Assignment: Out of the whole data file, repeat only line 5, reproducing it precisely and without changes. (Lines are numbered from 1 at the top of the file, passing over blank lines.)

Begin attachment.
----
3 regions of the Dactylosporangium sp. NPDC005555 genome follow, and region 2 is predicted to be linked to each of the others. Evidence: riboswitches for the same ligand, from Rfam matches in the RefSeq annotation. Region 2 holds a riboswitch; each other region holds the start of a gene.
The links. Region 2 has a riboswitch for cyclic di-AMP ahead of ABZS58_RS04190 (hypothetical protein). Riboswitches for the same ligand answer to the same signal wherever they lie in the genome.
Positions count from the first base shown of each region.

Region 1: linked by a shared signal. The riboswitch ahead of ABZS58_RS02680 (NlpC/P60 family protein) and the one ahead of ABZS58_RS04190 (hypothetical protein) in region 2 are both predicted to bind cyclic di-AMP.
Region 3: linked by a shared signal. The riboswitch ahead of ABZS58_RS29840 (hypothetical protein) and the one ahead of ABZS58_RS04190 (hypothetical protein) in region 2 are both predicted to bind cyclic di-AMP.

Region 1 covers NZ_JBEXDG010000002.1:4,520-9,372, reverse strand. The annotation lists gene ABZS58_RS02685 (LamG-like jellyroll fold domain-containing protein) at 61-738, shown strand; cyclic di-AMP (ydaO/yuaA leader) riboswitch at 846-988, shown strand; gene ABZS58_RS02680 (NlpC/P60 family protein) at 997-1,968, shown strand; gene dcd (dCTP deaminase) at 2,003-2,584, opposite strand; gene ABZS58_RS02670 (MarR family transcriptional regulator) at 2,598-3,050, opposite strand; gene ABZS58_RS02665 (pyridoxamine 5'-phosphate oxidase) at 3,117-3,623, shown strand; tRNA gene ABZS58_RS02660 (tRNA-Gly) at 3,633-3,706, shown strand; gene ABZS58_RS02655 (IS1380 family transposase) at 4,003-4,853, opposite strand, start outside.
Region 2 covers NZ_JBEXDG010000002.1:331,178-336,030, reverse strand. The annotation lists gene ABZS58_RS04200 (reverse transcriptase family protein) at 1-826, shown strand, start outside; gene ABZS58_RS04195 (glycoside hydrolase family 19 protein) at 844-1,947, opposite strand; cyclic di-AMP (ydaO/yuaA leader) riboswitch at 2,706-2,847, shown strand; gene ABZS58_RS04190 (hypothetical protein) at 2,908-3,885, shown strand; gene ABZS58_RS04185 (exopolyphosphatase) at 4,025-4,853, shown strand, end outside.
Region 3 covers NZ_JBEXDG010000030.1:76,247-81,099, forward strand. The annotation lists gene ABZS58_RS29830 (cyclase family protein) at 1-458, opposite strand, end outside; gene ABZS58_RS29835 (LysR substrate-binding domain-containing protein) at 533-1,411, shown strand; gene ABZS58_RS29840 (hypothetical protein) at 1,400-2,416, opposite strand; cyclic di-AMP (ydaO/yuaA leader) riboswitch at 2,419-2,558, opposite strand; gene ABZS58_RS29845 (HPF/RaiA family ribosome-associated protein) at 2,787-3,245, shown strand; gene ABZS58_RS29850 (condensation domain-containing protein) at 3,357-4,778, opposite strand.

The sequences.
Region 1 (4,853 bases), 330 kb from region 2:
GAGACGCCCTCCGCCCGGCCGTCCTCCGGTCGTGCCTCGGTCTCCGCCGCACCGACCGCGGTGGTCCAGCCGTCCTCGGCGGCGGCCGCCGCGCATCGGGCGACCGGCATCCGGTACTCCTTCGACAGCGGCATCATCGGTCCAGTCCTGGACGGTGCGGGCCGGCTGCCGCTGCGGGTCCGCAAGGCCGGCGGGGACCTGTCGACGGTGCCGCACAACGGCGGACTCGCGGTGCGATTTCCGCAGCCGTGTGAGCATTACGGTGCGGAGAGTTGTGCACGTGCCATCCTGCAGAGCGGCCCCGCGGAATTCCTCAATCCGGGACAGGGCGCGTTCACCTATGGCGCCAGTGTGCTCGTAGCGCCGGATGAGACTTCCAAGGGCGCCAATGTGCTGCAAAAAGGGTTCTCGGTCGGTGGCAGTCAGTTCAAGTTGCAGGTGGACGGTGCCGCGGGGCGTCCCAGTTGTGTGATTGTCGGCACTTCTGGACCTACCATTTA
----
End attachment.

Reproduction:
Region 3: linked by a shared signal. The riboswitch ahead of ABZS58_RS29840 (hypothetical protein) and the one ahead of ABZS58_RS04190 (hypothetical protein) in region 2 are both predicted to bind cyclic di-AMP.